ESA Business Incubation Centres drive growth of SMEs

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ESA BICs foster growth and are helping to counter a downward trend in SMEs, with a direct impact on SDG 9 of the Sustainable Development Goals. (Image credit: Shutterstock)

A recent case study has revealed that ESA Business Incubation Centres (ESA BICs) are subverting a general downward trend in the number of small and medium-sized enterprises (SMEs). Over the years an impressive twenty ESA BICs have been deployed across Europe allowing local economies to benefit from space data and technologies. In doing so, the ESA BICs have contributed to the growth of SMEs with a direct impact in relation to Sustainable Development Goal 9: Inclusive and sustainable industrialisation.

ESA BIC event poster: Thousands of new high tech jobs have been created thanks to the application of space systems and space technology transfers. More than 180 new start-ups are taken in yearly at the ESA BICs.

The Sustainable Development Goals (SDGs) constitute a comprehensive framework developed by the United Nations, who adopted a set of goals to end poverty, protect the planet and ensure prosperity.

The path to sustainable prosperity also involves the creation of start-up and small/medium-sized enterprises that help to create employment – making a virtuous link between the ESA BICs and the SDGs.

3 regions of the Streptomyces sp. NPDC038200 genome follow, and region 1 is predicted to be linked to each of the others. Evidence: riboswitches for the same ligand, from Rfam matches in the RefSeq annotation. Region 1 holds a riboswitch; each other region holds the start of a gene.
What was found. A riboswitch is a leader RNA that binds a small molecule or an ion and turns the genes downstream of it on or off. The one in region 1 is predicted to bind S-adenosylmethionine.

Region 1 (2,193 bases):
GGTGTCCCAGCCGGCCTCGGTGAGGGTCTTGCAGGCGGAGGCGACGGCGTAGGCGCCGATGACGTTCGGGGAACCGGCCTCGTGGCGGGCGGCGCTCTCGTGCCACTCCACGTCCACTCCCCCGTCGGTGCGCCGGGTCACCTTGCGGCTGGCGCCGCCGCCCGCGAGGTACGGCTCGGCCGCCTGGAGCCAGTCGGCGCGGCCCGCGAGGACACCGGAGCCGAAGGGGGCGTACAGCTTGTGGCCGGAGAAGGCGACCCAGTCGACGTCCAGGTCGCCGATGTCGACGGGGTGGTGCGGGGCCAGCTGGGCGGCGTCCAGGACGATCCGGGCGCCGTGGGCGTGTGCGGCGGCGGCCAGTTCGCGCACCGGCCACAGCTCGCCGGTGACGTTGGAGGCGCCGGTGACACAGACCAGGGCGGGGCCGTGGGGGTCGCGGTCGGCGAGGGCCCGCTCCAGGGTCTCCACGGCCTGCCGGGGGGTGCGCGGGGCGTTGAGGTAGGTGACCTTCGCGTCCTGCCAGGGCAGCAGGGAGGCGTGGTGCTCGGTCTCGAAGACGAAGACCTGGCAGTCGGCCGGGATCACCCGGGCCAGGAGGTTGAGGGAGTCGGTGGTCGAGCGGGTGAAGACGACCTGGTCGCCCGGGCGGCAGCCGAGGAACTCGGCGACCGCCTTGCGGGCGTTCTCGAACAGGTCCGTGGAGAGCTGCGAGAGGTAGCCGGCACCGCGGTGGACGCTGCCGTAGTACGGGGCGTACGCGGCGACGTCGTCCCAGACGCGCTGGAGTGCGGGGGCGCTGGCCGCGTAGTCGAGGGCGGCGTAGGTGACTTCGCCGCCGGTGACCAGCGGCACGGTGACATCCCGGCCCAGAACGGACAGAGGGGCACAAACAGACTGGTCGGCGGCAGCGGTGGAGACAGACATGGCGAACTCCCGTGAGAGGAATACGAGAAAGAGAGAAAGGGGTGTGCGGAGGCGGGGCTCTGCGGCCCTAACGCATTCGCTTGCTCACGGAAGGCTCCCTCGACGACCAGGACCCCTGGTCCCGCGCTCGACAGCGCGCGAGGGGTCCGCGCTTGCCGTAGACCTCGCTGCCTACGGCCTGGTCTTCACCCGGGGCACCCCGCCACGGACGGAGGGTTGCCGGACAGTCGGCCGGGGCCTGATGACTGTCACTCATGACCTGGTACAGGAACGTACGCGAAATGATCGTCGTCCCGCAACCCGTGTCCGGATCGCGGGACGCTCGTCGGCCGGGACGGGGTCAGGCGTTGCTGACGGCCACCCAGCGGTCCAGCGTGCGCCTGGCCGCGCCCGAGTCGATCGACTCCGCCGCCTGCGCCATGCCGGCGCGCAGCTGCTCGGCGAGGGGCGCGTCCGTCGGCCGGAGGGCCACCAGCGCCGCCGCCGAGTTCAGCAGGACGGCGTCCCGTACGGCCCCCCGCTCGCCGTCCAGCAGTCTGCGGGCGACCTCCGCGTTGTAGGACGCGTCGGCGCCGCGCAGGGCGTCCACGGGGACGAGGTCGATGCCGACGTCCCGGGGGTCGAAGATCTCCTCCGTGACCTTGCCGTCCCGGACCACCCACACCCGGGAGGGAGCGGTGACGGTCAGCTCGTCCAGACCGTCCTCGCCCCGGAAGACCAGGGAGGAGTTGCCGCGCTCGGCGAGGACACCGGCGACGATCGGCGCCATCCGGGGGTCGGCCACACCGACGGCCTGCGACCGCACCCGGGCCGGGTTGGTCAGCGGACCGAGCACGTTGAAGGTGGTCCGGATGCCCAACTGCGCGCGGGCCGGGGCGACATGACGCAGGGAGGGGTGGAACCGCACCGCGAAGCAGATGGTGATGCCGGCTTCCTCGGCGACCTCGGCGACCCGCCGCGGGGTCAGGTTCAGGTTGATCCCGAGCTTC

ESA BICs work to inspire entrepreneurs to turn space-connected business ideas into commercial companies. They provide funding, marketing, technical expertise and business-development support.

“Helping start-ups to set up, to grow and to become successful is a very challenging and timely business; but it is the most sustainable and economical way of creating the jobs of the future. If you want to have a big tree you have to start to plant some,” says Frank Salzgeber, Head of Innovation and Venture at ESA. 

SMEs are a boon in European and other economies, delivering more employment and investments when compared to larger companies. But unfortunately over the years there has been a perceptible decline generally in the number of SMEs. 

Now it’s being observed that the support to SMEs from ESA’s BICs might in fact be countering this downward trend.

In order to statistically verify the impact of the ESA BICs, Celine Dubron and Elia Montanari from ESA Space Solutions set out to quantify the effect of the ESA BICs on the growth of SMEs by country using an ‘Instrumental Variable (IV)’ tool. 

This is a statistical technique that mimics – at least partially – a Randomised Controlled Trial.  By applying the IV, it is possible to measure impact by comparing the effect of the ‘treatment’ (ESA BIC support) on countries that implemented an ESA BIC against the ‘counterfactual’ (the control group –  i.e. countries that did not implement ESA BICs).

“Impact assessment, be it for SDGs or for other empirical indicators, has recently been popularised by Economics Nobel Prize neo-laureates Esther Duflo, Abhijit Banarejee and Michael Kremer - for  experimental work done in developing countries,” says Elia Montanari, Head of Management & Control at ESA Space Solutions.